Stocks discussed on the in-depth session of Jim Cramer's Mad Money TV Program, Friday May 21
Friday was an "excruciating rollercoaster day" after a "train wreck of a week;" but the Dow finished up 125 points and the S&P 500 increased 1.5%. In such a confusing and volatile market, one thing is clear; "We are still hostages to world governments." Therefore, as part of Cramer's game plan for the coming week, he discussed what government leaders need to do to improve the world economic situation:
1. Stop the Financial "Munich Pact." Cramer had harsh words for Senator Blanche Lincoln's proposed reforms that would restrict banks from trading profitable swaps and would give market share to European banks on American soil. He urged Congressman Barney Frank and President Obama to speak out against these destructive proposals and prevent them from passing. Cramer also urged the President to concentrate his energies on resolving the unemployment problem before pushing through more reforms of his own.
2. The SEC should ban "ETFs of Mass Destruction." Double and triple leveraged short ETFs wreck havoc with stocks and should not be traded.
3. European Interest Rates Should be Zero. Jean-Claude Trichet, head of the European Central Bank should copy Ben Bernanke and eliminate interest rates until Europe recovers. Cramer applauded Treasury Secretary Tim Geithner's decision to go to Europe to give advice and wake up "Rip Van Trichet." Germany, France and the rest of Europe should then decide what to do about PIGS (Cramer has removed the additional "I" for Italy, because he thinks Italy's worst problems are behind it.)
4. Need to hear from China that its reversal this week was because of the Chinese government trying to put the brakes on the economy to create a soft landing, and not for an underlying fundamental reason.
5. Keep an eye on recession stocks. If the government leaders do what they need to do,it will be worthwhile for individual investors to keep an eye on stocks that are "tells" on the economic situation. Campbell's Soup (CPB) reports Monday and is a fairly decent dividend stock with a 3.1% yield, but Cramer wants to know why CPB has been underperforming. Heinz (HNZ), which reports Thursday, has a respectable dividend of 3.7% but is 60% levered to overseas markets. Cramer wants to hear from Heinz about the effect of the strong dollar and the weak euro on sales. Diamond (DMND) Foods, reporting on Thursday, has a higher margin and is a faster growing company than the other two. Cramer added the caveat that none of these earnings are significant unless there are moves by government leaders toward economic reform.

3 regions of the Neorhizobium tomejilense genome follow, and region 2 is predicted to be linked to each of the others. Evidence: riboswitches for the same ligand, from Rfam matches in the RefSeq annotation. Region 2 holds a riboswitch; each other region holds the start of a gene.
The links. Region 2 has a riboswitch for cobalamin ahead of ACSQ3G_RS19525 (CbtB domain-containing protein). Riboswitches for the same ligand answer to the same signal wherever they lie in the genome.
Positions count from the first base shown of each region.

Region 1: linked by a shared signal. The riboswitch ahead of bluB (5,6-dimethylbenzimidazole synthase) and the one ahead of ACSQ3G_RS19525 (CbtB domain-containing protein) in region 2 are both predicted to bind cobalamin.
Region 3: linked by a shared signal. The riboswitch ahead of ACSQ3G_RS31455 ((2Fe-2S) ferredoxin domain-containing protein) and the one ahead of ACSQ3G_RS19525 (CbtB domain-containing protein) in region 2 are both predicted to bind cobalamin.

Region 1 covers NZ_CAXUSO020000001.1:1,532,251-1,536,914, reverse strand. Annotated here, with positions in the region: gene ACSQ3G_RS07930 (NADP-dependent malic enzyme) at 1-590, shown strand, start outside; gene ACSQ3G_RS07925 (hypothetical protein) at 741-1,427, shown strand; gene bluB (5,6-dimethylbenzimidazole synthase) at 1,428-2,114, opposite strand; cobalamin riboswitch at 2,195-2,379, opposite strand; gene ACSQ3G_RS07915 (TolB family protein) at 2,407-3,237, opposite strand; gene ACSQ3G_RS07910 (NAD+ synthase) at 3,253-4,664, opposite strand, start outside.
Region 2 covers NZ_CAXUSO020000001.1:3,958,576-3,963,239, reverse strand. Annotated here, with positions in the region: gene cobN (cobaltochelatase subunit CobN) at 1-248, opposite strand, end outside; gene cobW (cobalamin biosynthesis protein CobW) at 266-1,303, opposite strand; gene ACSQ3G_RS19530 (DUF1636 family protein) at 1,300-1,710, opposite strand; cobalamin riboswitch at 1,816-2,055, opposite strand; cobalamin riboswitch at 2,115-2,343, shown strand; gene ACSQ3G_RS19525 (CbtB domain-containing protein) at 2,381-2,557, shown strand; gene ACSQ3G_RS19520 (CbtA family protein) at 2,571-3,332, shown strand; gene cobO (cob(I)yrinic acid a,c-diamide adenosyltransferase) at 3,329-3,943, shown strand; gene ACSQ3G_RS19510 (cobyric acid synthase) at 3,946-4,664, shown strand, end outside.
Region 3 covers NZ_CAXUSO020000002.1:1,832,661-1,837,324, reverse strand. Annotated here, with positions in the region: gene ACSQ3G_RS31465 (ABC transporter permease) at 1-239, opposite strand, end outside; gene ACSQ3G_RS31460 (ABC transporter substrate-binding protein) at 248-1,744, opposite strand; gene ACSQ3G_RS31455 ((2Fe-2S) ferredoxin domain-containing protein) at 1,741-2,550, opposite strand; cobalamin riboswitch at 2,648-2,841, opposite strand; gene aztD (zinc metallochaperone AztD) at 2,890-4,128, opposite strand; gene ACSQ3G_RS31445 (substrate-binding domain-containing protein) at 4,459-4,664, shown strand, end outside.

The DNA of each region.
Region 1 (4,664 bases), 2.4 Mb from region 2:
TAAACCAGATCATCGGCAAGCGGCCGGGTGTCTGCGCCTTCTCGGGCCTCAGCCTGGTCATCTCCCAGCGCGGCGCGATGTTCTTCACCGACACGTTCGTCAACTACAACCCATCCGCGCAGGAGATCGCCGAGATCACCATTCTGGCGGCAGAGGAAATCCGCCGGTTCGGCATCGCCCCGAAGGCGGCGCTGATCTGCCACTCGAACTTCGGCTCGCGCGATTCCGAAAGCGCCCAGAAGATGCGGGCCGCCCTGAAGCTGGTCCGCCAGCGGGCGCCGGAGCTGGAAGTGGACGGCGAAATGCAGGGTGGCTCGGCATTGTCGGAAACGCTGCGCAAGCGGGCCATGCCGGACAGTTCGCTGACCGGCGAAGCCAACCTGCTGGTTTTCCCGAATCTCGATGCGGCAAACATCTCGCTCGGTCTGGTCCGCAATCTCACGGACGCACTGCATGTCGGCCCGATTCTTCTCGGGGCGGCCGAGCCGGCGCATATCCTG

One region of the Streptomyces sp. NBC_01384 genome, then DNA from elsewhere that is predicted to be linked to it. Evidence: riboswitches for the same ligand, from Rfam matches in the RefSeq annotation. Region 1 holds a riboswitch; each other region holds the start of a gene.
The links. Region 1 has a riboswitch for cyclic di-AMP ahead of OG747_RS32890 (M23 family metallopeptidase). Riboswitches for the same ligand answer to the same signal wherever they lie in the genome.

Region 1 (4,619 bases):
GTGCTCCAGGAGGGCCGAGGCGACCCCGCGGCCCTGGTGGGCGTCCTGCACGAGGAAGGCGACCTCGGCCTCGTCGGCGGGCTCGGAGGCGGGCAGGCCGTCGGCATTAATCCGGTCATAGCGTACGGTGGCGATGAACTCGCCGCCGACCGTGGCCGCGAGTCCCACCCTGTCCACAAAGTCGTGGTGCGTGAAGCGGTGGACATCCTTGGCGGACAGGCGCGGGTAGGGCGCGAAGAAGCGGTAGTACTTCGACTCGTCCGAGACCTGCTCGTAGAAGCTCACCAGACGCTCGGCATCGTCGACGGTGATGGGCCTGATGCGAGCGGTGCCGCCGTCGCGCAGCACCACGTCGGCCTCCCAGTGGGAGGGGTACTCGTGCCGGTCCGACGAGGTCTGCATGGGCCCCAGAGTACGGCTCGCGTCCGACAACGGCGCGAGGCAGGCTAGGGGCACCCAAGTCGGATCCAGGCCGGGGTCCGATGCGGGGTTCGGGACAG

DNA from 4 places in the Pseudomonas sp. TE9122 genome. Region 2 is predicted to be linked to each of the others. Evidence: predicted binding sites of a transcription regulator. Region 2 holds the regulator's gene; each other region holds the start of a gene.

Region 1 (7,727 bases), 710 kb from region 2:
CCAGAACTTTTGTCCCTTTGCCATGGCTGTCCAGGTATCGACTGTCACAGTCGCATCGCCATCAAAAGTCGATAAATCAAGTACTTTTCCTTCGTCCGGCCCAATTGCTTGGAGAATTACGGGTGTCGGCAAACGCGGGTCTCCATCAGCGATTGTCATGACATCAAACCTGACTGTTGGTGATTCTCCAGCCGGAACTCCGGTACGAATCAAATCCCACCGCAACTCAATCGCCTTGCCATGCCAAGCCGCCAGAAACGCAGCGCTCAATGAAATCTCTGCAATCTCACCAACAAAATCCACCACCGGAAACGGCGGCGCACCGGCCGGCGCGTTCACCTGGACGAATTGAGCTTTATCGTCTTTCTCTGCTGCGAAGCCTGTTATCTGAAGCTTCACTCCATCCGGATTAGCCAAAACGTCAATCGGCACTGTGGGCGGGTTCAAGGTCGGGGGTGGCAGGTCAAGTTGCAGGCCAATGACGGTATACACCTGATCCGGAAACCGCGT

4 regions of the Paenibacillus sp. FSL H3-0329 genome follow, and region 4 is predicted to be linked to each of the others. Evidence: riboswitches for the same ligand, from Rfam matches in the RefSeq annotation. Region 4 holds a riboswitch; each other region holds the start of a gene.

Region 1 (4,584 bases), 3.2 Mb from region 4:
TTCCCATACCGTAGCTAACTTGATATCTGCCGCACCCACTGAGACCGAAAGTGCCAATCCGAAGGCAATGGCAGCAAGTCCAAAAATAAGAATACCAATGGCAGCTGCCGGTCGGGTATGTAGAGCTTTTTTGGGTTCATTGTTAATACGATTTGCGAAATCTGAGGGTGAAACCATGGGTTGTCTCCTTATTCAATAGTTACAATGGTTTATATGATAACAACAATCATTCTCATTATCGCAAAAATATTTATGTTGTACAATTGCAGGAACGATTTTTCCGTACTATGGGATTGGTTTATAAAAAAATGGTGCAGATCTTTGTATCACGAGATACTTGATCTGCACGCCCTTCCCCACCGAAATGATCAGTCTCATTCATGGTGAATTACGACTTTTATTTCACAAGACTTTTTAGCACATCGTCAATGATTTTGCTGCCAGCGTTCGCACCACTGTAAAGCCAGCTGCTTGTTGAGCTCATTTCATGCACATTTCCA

KKR Financial Holdings (KFN)
In this tough environment, speculative stocks should carry a strong dividend as a cushion. Camer recommended KKR Financial Holdings (KFN), which is the debt management platform of KKR, a private equity firm. KFN is structured like a REIT, although it doesn't own actual real estate, but manages the debt of commercial real estate companies. Cramer thinks the stock is undervalued and is run by executives who "really know what they are doing."
In this kind of business, like a hedge fund, the most important thing to know is who is in charge; Cramer says CEO Bill Sonneborn is "incredibly sharp, one of the best in the business" from his years at Goldman Sachs. His purchase of 50,000 shares of his own company is a vote of confidence, and another former Research Director at Goldman Sachs, Leon Cooperman of Omega Advisors, just bought 520,000 shares.
If KFN is so good, why is it trading at just $7? During the credit crisis, the stock was considered a "goner" and traded at a mere 75 cents. KKR runs KFN, and while Cramer doesn't usually like externally managed companies, he trusts KKR and thinks KFN could go public. In addition, KFN is down 18% from its $9.19 high on the European contagion, but its book value is $8.31. While Cramer thinks it is possible the stock may go lower in the short-term, it is a good idea to buy it now well below book value and to reap the benefits of the 5.3% dividend.
KFN reported a great quarter April 29th and beat earnings estimates by 4 cents per share. Its book value rose 13% over the course of the quarter on improving credit conditions, falling defaults and a 75% increase in cash flow.
Mad Mail: JA Solar (JASO), First Solar (FSLR), Freeport McMoRan (FCX), Bristol Myers (BMY), Lin Energy (LINE), Con Edison (ED)
Cramer told one viewer that the reliance of solar companies on government subsidies and oil at $65-$70 make JA Solar (JASO) and First Solar (FSLR) "uneconomic." Although he doubts the Australian mining tax will pass, the possibility that other countries might propose similar taxes makes him wary of Freeport McMoRan (FCX). Cramer urged another viewer to reduce positions in Con Edison (ED), Linn Energy (LINE) and Bristol Myers (BMY) by a fourth and to buy them lower.
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